Piracy, Still an Ever Present Threat

With the recent hijack of an oil vessel, MT Sampatiki and abduction of its crew in Delta State, Nosa Alekhuogie reasons that adequate measures should be put in place by the Nigerian Navy and NIMASA to rid the nation’s waterways of piracy

Maritime insecurity  in Nigeria waters keeps growing at a disturbing  rate and is threatening   the  global  flow of  goods  and  services across  the  world’s  shipping  lines.

Maritime operators have continued to witness intense attacks as pirates have made their vessels carrying oil and gas their targets. Although these attacks have been on over the years, the rate has increased in recent times. Over 13 vessels have been hijacked on Nigerian territorial waters between 2015 and 2016, showing the dangerous dimension the trend is assuming.

Porous security on the waterways

While there have been efforts to stop these attacks, it is obvious that such efforts are not good enough. Analysts said there is the need for more commitment to safeguard the territorial waters against all forms of threats including  piracy,  sea  robbery,  poaching.
In view of the increasing hijacks and kidnapping over the years, it is certain that the security on our territorial waters is very porous and needs to be tightened.

In Nigeria, piracy and maritime militant activities are particularly rampant  in the  waters and around the coast  of the Niger Delta.
Speaking at a press briefing in Lagos,     the  Director General of the Nigerian Maritime Administration and Safety Agency (NIMASA), Dakuku Peterside pointed out  that there is no way security can always be readily available at all times but prompt response is very paramount.
While NIMASA takes responsibility for activities in the maritime industry, the agency needs   the collaboration of other security agencies and stakeholders to make our waterways safer.

Analysts said there should be a division of responsibilities between the Nigerian Navy and the Nigerian Maritime Police so the safety of the waterways is not left to NIMASA alone.
Some stakeholders have also argued that the benefits of a memorandum of understanding (MoU) between the Nigerian Navy and NIMASA have not been well maximised.

Some have said the Navy’s largely dysfunctional logistical and administrative infrastructure is also an underlying problem contributing largely to the number of hijacks on the high sea.
However, Peterside noted that the INTERPOL and the Nigerian Navy are putting in efforts to ensure that if the piracy cannot be completely eradicated, it should at least, be reduced to the barest minimal.

Securing the water ways
The Minister of Transportation, Rotimi Amaechi has promised that the Nigeria’s maritime sector will become the hub of trade in Africa. This can only be possible if the Nigerian territorial waters are secure.
Amaechi, had at a recent training  workshop  on port state control in Lagos, expressed the hope that with an enhanced safety regime and the full cooperation of core maritime stakeholders, the safety of the coastal waters would be guaranteed, which will in turn boost the economic development in the maritime sector.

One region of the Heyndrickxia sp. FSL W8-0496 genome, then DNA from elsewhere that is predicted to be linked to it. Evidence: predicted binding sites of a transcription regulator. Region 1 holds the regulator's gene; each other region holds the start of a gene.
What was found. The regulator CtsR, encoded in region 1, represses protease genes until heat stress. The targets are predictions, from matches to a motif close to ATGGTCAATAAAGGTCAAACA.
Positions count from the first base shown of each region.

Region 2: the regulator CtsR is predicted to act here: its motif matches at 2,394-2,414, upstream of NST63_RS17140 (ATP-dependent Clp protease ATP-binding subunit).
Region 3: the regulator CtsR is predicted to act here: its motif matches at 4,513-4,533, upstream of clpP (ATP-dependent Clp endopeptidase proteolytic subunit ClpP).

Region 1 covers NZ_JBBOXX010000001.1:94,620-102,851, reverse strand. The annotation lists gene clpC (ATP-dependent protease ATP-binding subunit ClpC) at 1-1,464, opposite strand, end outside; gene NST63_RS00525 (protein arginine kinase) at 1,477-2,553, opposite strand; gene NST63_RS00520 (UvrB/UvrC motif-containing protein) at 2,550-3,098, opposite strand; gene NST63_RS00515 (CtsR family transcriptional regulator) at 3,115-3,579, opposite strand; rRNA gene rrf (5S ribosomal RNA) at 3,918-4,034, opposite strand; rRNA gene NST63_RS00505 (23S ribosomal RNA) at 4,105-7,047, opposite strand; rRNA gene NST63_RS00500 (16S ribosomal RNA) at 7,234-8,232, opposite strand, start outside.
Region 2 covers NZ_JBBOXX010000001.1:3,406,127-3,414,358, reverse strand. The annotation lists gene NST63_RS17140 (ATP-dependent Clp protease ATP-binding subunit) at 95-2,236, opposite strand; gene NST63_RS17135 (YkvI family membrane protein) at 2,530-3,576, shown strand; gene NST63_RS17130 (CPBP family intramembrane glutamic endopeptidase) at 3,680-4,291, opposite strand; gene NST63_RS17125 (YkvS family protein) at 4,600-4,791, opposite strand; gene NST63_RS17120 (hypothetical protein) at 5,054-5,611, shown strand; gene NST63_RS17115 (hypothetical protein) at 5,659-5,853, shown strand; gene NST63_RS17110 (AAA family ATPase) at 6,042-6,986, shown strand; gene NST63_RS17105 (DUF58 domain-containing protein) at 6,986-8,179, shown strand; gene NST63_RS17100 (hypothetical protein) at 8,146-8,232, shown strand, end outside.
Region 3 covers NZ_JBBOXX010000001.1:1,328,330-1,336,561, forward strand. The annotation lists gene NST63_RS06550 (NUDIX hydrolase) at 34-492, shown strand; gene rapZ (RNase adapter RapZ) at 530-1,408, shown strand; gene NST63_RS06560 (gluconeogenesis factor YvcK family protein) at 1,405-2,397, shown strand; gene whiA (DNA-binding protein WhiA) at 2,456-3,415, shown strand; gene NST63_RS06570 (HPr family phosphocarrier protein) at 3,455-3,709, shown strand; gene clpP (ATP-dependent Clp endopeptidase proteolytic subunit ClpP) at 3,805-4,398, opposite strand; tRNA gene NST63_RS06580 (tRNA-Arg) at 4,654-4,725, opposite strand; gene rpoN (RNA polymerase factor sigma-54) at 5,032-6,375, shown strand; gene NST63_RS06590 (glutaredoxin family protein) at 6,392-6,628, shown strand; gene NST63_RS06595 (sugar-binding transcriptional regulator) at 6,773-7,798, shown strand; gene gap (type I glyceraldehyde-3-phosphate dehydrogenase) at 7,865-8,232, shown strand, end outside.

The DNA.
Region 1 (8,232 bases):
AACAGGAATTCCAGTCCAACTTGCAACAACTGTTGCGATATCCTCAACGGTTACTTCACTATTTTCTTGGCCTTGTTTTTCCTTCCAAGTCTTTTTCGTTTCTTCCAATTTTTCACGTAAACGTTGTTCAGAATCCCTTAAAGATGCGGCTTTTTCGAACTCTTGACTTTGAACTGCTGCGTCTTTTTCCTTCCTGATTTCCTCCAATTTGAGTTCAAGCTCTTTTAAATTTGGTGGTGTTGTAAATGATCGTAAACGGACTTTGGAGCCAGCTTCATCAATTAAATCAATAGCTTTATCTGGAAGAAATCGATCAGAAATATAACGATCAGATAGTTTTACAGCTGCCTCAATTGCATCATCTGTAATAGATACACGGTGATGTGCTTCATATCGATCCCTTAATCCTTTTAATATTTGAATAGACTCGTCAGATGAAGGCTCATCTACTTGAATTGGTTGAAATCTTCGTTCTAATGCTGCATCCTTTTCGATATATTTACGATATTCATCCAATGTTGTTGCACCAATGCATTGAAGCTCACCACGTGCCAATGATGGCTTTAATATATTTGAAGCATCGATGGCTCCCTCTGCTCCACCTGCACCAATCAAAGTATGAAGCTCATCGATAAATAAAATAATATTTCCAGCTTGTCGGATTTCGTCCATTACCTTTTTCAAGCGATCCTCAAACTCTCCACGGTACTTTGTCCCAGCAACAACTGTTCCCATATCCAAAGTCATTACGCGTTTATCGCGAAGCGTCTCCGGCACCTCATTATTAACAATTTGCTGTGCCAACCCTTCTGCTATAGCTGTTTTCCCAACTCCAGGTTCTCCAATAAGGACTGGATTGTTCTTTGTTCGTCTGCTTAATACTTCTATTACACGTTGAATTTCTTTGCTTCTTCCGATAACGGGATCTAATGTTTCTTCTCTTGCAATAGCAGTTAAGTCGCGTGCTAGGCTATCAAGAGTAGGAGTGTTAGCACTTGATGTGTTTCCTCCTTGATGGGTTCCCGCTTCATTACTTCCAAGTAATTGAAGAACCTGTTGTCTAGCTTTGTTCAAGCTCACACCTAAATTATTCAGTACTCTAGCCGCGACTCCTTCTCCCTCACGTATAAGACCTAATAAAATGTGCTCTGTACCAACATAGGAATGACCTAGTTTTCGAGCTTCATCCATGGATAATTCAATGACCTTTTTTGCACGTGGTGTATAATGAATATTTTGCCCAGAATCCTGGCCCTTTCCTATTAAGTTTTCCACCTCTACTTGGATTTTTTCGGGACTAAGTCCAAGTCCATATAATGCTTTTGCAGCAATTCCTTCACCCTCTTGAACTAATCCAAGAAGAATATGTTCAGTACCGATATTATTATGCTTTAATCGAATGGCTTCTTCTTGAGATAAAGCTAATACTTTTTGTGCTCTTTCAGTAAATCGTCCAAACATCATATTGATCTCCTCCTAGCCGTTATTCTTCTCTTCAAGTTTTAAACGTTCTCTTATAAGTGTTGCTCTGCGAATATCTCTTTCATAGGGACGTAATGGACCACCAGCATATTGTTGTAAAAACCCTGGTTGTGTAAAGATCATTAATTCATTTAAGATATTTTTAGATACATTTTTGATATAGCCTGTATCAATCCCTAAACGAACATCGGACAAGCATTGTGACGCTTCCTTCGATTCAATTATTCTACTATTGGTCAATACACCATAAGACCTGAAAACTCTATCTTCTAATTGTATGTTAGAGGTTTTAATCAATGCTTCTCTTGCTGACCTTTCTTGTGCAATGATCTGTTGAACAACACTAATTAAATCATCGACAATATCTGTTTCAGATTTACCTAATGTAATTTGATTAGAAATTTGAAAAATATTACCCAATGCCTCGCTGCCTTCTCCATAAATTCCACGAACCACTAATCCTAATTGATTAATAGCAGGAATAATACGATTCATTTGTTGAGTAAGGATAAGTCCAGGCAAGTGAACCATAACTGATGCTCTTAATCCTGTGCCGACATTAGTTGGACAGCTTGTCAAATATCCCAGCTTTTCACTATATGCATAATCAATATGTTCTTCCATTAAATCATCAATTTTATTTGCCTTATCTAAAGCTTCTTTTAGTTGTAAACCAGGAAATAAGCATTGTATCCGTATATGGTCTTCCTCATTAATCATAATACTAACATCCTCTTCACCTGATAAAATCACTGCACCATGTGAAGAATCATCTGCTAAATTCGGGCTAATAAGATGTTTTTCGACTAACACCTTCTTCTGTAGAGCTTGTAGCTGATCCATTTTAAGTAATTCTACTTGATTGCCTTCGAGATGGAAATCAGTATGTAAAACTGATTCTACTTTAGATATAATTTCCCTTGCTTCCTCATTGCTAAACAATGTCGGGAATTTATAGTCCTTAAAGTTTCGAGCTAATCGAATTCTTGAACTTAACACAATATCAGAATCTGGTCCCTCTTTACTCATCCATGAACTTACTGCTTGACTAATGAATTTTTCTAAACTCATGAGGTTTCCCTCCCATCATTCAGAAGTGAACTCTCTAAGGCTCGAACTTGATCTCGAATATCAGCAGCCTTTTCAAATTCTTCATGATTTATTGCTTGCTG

Experts and stakeholders have continually called on the federal government and several agencies of the government, NIMASA and the Nigerian Navy in particular, to take full responsibility to curb the menace of piracy and other illegal activities on our waterways.
NIMASA, which has also proposed a draft of the Anti-piracy Bill to the National Assembly, explained that the satellite surveillance facility is still very active.

According to UK’s maritime intelligence and operations company Dryad Maritime,  thieves will almost certainly continue to board and rob vessels on an opportunistic basis throughout West Africa, make the most of dark, nights and lax on board security. It is possible that hijack for cargo theft will again increase as the country adjusts to the lower price of fuel.

During a recent teleconference in Lagos, the Chief of Multinational Coordination Centre Zone D Captain , Sylvester Founkoua Mbah advised the Nigerian government to ensure that West and Central African countries worked together to combat piracy, illicit trafficking and illegal fishing, among others.

He remarked that government needed to improve its maritime capabilities, expertise and also, collaborate with other member-countries of the Economic Community of West African State (ECOWAS) and Economic Community of Central African State (ECCAS) to boost security on the waterways.

He said: “Regional security is vital to us all, and mutual understanding makes us a stronger, faster team. Maritime security in the Gulf of Guinea has improved due to our collective efforts. It takes strength, co-operation, and commitment to combat the criminals who operate at sea. That is why we talked about a collective partnership and with the American Navy and African navies to train together in order to overcome these threats.”

Lasting Solutions to Piracy

 Going by the history of piracy in countries like the United States of America, the case of ship hijacking is rarely heard. The US coast guard is extremely alert and professional and the coast is well guarded. Can Nigeria with piracy activities along her coasts say the same? This is the question on the lips of many stakeholders.

Though there has been several debates about the use of armed security teams, which is not only centered on the legality of the weapons, but also the obvious associated dangers of having arms on board oil and gas tankers, which are floating bombs.
Stakeholders in the maritime sector have suggested that the various Nigerian maritime security operatives should be well trained and mobilised to be able to combat the piracy because these pirates come heavily prepared.

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